Because this novel is intensely character-driven, it would be a disservice not to discuss Zgheib’s careful, tender rendering of Anna. Although she is only 26, Anna explains that she feels 62, and though she is often in despair, she has a keen mind that seems to possess the wisdom of someone who has experienced far more than their share of life’s troubles. At the same time, she loves and is loved, yet it is clear that the love of her husband and father will not be enough to help her recover. As cheesy as it may sound, Anna truly must learn to love herself before she can begin to heal, but, unlike me, Zgheib relies on no clichéd phrases or plot tropes like this.

Through Anna’s sharp eyes, we meet the other girls, too, like sweet Valerie and bright yet tortured Emm. We learn not only their diagnoses, but also their complicated and distorted relationships with food, hidden anxieties, self-destructive impulses, need to be loved and so much more. Emm was a highlight of the book for me. Unlike the other girls, she has been at 17 Swann Street for four years and thus has the role of leader, despite her obvious struggles with the outside world. I cannot stress enough what a beautiful job Zgheib does in illuminating the girls’ differences while still reminding readers that people of all backgrounds can end up in the same place, with the same diagnosis. Even among the girls themselves, there is a strong sense of community --- despite their own sufferings, they all have privately vowed to “never leave anyone alone at the table.” At the same time, they remind Anna of all she has to lose outside, and why she is one of the luckier patients there. Their shared stories are deeply personal yet wonderfully universal, and Zgheib somehow manages both at once with an air that suggests she was born to write this book.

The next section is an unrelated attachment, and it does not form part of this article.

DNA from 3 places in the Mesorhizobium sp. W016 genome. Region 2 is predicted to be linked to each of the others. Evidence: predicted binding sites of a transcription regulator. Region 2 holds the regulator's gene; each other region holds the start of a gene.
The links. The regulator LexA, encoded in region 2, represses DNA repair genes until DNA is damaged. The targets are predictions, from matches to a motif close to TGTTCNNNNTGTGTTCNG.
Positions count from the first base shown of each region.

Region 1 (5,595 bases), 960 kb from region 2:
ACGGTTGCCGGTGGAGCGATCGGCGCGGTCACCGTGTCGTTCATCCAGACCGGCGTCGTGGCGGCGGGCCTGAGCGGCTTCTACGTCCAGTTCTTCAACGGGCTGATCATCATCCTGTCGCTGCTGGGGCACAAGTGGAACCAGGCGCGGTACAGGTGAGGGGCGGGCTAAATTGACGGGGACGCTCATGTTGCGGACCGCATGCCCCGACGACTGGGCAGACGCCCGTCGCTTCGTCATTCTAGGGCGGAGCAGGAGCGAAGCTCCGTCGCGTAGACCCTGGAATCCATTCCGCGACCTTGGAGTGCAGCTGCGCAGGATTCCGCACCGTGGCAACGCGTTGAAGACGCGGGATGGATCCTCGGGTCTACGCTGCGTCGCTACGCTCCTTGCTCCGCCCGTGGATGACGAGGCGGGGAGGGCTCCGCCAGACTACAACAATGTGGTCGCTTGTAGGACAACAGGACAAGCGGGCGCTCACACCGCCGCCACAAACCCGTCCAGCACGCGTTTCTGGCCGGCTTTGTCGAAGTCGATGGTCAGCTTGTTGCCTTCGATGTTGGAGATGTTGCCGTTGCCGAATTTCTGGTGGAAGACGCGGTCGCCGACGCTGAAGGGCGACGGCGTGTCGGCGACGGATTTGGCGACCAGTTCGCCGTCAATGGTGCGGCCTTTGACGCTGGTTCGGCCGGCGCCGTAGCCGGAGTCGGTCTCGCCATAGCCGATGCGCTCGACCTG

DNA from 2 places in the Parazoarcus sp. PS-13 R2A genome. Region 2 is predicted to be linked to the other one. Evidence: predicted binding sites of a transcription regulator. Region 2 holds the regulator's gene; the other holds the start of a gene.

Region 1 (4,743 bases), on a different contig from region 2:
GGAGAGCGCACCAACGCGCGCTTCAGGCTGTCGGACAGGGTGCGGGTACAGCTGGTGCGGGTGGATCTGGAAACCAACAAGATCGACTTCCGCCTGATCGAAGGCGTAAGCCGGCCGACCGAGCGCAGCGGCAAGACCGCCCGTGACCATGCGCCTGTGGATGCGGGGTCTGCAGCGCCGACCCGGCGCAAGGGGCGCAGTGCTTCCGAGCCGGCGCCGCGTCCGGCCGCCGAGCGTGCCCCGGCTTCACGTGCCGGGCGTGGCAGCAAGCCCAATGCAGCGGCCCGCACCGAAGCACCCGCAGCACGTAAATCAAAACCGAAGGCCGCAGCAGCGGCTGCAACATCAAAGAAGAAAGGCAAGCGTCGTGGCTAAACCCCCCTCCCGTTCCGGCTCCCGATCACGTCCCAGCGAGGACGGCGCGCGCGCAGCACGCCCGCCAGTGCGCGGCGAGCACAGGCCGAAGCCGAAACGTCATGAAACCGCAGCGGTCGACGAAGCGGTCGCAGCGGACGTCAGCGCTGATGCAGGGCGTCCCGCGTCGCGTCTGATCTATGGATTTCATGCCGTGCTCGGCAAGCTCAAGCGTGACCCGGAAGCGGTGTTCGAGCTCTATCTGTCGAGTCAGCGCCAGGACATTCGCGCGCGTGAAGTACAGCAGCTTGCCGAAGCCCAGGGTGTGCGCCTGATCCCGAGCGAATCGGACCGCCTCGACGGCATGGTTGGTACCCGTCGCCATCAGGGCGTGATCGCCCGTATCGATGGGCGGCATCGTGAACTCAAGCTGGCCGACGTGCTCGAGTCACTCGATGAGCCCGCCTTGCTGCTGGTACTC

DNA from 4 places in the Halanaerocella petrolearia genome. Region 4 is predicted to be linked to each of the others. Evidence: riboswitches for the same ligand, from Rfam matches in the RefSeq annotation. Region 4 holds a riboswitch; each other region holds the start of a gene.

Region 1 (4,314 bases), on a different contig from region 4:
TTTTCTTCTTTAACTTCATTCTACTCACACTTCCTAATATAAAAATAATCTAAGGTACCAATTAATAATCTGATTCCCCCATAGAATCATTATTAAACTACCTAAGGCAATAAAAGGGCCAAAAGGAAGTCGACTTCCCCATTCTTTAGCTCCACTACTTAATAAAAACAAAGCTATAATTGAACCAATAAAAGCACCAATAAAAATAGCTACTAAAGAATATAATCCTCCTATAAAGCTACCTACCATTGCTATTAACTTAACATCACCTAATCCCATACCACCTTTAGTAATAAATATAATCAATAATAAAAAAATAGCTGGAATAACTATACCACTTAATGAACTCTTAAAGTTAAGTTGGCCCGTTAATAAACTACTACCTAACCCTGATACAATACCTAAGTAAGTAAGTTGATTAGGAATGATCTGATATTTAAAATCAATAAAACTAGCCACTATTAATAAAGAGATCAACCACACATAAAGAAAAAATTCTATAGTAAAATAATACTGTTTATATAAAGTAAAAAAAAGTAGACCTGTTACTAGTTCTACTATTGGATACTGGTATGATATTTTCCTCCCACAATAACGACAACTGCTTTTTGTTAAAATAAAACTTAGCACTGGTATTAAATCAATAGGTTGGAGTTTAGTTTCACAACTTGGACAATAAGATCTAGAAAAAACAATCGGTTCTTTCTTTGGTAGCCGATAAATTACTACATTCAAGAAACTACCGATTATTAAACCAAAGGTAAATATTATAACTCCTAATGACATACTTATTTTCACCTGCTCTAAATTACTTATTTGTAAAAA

I cannot end this review without stating how painful it can be to read THE GIRLS AT 17 SWANN STREET. The scenes where the girls are forced to eat can be triggering, and there are several mentions of suicide, self-harm and other troubling topics. Even in Anna’s flashbacks, we are confronted with horrifying scenes, like Anna screaming and crying on a roller coaster because the wind feels like it is cutting through her paper-thin skin, and the force feels as though it may remove her arms from their sockets. Zgheib writes with a compassion and an intensity that may scare away some readers, but I believe that her brilliance and authenticity make this book a must-read.

Zgheib shows us how easy it can be for these disorders to sneak by for many years, only being diagnosed when they become nearly fatal, and how much each disorder takes from its victims and their loved ones. This is not a happy story, but it is a hopeful one, and perhaps the perfect book for anyone feeling alone, depressed or like they have truly lost control.

Reviewed by Rebecca Munro on February 8, 2019

The Girls at 17 Swann Street
by Yara Zgheib

  • Publication Date: April 7, 2020
  • Genres: Fiction, Women's Fiction
  • Paperback: 384 pages
  • Publisher: St. Martin's Griffin
  • ISBN-10: 1250202450
  • ISBN-13: 9781250202451